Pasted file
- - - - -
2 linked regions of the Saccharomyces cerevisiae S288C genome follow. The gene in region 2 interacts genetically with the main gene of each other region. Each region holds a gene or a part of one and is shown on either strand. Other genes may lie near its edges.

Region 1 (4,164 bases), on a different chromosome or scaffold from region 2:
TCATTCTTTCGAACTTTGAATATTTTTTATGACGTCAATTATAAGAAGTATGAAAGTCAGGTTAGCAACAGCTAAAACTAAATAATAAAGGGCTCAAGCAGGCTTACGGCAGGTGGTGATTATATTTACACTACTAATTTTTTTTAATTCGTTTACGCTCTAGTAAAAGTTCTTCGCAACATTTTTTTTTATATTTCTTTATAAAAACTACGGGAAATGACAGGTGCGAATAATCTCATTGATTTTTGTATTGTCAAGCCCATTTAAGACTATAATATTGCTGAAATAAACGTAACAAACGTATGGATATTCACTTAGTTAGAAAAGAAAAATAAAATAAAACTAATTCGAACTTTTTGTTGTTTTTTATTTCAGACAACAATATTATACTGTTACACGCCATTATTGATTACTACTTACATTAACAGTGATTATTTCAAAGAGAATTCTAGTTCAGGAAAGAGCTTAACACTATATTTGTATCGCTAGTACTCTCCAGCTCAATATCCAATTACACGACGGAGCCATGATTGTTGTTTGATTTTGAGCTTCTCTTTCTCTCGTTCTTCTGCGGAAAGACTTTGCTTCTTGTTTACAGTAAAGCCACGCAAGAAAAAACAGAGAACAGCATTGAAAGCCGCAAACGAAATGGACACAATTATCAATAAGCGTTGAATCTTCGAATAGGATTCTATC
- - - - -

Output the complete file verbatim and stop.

2 linked regions of the Saccharomyces cerevisiae S288C genome follow. The gene in region 2 interacts genetically with the main gene of each other region. Each region holds a gene or a part of one and is shown on either strand. Other genes may lie near its edges.

Region 1 (4,164 bases), on a different chromosome or scaffold from region 2:
TCATTCTTTCGAACTTTGAATATTTTTTATGACGTCAATTATAAGAAGTATGAAAGTCAGGTTAGCAACAGCTAAAACTAAATAATAAAGGGCTCAAGCAGGCTTACGGCAGGTGGTGATTATATTTACACTACTAATTTTTTTTAATTCGTTTACGCTCTAGTAAAAGTTCTTCGCAACATTTTTTTTTATATTTCTTTATAAAAACTACGGGAAATGACAGGTGCGAATAATCTCATTGATTTTTGTATTGTCAAGCCCATTTAAGACTATAATATTGCTGAAATAAACGTAACAAACGTATGGATATTCACTTAGTTAGAAAAGAAAAATAAAATAAAACTAATTCGAACTTTTTGTTGTTTTTTATTTCAGACAACAATATTATACTGTTACACGCCATTATTGATTACTACTTACATTAACAGTGATTATTTCAAAGAGAATTCTAGTTCAGGAAAGAGCTTAACACTATATTTGTATCGCTAGTACTCTCCAGCTCAATATCCAATTACACGACGGAGCCATGATTGTTGTTTGATTTTGAGCTTCTCTTTCTCTCGTTCTTCTGCGGAAAGACTTTGCTTCTTGTTTACAGTAAAGCCACGCAAGAAAAAACAGAGAACAGCATTGAAAGCCGCAAACGAAATGGACACAATTATCAATAAGCGTTGAATCTTCGAATAGGATTCTATC